Does the FZ1000 do 4K without line skipping? The point being that the lower resolution of the Canon was chosen to fit 4K without any resizing.
You got me there for a minute.
OBI656: CaptureOne is a great application for pro photographers however to install CaptureOne and specifically do an upgrade it is absolute pain.
I have NOT seen application in history of Mac computer being so terribly difficult to install and upgrade.
Why they are doing this so difficult for end user is beyond to comprehend.
"""The point here is not how often something occurs, but whether there are technical or economic reasons for it."
Sure those 30 seconds to update your software really hits your companies income.... If so you must be Tim Cook. ;)""
As it apparently was not clear, I meant economic reasons for Phase One, ie, whether adding an updater would cost Phase One significant amounts of money. The moment somebody in a product meeting at Phase One said, we don't need an updater, is the moment they lost it.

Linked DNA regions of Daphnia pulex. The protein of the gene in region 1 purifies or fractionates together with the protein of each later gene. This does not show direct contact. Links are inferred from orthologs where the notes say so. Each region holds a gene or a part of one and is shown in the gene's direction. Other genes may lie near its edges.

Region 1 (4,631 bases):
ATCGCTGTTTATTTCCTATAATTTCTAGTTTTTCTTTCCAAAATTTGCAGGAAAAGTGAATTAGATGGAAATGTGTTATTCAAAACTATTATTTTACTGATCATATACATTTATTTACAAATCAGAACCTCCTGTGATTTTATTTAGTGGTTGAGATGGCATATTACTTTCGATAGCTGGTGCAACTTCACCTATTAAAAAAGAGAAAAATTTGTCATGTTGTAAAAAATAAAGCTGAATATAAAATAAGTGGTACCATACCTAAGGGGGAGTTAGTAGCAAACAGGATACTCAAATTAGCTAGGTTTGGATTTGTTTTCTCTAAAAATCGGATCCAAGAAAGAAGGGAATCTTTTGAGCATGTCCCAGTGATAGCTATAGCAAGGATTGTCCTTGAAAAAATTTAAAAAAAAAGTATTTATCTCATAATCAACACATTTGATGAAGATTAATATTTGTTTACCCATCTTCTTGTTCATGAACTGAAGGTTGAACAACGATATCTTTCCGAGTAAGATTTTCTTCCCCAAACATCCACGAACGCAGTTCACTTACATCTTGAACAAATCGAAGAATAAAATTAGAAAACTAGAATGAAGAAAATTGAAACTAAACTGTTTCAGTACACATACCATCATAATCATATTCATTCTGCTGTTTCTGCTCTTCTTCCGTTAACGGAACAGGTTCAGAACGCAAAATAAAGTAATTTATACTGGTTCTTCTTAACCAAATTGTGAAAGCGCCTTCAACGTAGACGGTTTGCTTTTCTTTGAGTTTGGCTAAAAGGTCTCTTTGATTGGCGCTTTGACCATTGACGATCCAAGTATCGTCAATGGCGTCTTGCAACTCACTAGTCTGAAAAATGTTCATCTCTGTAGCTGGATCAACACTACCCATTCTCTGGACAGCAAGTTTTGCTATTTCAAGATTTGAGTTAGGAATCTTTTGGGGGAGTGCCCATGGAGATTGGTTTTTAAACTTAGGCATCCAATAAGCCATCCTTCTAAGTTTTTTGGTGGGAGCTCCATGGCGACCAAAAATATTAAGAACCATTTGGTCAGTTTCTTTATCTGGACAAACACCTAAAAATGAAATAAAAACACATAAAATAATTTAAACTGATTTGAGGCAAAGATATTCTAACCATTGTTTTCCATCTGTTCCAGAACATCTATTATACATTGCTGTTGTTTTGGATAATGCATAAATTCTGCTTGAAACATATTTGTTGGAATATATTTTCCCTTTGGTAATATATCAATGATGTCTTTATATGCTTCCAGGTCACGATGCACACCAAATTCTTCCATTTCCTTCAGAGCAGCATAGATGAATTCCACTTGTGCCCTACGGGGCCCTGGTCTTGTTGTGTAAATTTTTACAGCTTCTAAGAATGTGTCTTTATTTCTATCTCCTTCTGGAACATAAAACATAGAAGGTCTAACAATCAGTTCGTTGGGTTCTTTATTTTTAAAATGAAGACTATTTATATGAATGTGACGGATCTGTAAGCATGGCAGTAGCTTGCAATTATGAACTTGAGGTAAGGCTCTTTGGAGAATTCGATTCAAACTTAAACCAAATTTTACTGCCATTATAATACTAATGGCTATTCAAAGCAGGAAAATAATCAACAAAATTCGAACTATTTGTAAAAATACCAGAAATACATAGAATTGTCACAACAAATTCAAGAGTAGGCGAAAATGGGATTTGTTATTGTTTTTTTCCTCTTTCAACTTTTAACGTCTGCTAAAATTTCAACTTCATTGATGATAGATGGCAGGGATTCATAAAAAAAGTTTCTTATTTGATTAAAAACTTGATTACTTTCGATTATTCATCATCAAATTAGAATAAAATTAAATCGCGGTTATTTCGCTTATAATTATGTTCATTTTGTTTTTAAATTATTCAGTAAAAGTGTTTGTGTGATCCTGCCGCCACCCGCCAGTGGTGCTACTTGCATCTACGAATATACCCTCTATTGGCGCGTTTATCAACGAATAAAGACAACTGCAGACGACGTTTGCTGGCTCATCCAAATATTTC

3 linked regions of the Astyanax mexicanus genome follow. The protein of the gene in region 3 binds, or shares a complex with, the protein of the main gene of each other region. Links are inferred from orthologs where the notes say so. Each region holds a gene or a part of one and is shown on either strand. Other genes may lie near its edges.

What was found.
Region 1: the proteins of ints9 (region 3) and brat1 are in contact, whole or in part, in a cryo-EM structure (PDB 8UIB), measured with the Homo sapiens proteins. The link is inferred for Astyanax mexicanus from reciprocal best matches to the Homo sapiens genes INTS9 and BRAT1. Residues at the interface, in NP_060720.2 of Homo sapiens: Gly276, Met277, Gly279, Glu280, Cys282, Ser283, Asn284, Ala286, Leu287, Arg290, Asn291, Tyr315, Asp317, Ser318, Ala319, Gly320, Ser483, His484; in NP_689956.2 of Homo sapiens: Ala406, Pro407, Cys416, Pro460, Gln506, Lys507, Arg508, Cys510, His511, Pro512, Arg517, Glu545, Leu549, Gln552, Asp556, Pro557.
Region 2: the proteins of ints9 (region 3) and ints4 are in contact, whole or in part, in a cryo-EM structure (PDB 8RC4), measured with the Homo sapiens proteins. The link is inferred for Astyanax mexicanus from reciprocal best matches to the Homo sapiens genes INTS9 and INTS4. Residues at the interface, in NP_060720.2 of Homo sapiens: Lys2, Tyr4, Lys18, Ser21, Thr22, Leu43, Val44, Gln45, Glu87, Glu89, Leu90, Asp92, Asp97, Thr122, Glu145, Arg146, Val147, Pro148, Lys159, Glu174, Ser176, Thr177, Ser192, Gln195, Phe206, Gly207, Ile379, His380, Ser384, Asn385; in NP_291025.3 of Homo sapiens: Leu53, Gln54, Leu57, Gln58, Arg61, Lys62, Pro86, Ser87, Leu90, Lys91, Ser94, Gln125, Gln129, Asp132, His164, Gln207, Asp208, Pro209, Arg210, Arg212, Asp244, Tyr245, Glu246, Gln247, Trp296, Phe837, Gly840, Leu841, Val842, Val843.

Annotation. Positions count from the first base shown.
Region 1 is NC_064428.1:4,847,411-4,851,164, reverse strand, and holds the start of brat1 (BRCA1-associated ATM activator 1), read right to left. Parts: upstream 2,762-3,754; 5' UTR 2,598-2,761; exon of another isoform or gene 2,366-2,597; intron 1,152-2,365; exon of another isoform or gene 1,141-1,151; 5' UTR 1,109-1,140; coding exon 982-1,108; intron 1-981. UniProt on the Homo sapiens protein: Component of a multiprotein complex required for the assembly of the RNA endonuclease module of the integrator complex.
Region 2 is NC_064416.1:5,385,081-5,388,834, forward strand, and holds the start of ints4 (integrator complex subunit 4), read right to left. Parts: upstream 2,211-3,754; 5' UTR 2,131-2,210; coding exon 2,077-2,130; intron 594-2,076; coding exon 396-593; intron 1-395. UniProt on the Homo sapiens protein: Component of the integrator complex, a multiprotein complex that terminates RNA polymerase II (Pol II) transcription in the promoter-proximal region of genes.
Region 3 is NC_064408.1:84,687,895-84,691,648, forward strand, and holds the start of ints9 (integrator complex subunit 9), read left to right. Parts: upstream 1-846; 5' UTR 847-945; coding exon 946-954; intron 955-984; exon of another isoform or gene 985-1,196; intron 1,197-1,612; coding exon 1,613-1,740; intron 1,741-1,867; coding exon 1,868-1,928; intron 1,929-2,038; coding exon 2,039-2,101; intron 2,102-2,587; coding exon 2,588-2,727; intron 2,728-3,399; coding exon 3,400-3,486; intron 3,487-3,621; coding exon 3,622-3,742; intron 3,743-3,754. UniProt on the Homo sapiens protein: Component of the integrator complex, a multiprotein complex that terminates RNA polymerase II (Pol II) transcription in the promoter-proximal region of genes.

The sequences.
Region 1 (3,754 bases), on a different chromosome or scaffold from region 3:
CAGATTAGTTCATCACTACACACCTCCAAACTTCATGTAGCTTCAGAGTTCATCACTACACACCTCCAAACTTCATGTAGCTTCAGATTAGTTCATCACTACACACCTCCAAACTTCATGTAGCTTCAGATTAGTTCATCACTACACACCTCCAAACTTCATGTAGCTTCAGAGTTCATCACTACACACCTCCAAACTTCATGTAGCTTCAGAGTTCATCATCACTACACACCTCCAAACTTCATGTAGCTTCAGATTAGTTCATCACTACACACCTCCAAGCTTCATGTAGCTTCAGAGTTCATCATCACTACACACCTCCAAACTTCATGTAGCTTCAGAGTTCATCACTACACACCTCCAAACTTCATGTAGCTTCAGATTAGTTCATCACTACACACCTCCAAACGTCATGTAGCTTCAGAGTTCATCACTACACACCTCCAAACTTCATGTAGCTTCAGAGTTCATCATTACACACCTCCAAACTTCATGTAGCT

I have seen many car reviews where the reviewers complained that car X takes much longer to fill up than most other cars. Others complain about tanks that are to small and thus require you to fill up more frequently. You see, it is not about complaining about inevitable tasks, it is about complaining about things that can be avoided. The point here is not how often something occurs, but whether there are technical or economic reasons for it.
The moment a software developer consciously decides against implementing an obvious improvement like an updater, the moment they consciously put saving a small amount of money before improving the customer experience, is the moment when you start to ask yourself whether they really care about the user experience.
Assume your brand-new car takes 30 s to start while most other cars take only 5 s. Is that a major issue? No, but it is an unnecessary issue. Would it make you an anal-retentive person to be annoyed about that?